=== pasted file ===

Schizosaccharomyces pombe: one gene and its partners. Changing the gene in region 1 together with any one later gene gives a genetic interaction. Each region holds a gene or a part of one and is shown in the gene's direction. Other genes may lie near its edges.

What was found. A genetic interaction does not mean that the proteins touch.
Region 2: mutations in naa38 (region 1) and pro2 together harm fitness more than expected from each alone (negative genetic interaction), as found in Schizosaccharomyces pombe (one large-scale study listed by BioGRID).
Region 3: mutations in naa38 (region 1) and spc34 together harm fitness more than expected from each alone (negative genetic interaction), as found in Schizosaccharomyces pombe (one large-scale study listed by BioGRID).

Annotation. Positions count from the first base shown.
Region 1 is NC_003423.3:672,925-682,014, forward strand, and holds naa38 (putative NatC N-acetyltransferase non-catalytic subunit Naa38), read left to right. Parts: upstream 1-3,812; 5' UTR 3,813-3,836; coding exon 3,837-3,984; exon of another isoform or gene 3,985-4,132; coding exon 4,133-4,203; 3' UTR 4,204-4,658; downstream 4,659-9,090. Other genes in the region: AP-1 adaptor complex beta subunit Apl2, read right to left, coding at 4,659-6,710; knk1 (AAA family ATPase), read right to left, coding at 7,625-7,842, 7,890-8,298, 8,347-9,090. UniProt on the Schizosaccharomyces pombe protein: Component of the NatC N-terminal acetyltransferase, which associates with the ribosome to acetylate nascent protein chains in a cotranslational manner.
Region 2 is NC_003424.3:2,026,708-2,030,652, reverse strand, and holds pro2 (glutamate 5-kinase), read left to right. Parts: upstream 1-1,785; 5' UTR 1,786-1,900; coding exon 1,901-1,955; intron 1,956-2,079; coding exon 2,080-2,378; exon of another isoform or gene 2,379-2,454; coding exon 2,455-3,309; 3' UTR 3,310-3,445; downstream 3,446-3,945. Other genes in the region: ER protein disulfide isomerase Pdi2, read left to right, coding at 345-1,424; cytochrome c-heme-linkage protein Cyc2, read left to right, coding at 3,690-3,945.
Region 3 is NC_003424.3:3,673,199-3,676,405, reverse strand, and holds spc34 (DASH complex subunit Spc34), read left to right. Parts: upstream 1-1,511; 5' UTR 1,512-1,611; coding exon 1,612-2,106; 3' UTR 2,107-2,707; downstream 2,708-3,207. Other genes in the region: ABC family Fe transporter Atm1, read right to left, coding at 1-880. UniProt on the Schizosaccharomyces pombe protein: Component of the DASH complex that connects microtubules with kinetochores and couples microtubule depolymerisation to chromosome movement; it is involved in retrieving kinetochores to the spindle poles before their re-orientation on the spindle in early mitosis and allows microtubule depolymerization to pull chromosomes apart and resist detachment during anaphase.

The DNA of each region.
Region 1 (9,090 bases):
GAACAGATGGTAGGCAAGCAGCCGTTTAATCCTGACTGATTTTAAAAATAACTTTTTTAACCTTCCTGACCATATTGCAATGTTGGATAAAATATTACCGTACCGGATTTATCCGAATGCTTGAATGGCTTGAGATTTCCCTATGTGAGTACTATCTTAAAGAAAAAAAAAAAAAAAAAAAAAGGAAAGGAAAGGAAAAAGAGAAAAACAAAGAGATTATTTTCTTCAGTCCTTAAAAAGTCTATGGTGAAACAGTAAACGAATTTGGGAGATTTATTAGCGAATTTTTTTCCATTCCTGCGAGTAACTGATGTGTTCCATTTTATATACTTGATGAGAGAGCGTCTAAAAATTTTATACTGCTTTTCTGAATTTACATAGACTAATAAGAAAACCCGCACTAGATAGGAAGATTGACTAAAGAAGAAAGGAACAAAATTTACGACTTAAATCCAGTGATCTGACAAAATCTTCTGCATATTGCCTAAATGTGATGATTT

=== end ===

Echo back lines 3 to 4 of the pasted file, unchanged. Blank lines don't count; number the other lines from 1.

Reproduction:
Region 2: mutations in naa38 (region 1) and pro2 together harm fitness more than expected from each alone (negative genetic interaction), as found in Schizosaccharomyces pombe (one large-scale study listed by BioGRID).
Region 3: mutations in naa38 (region 1) and spc34 together harm fitness more than expected from each alone (negative genetic interaction), as found in Schizosaccharomyces pombe (one large-scale study listed by BioGRID).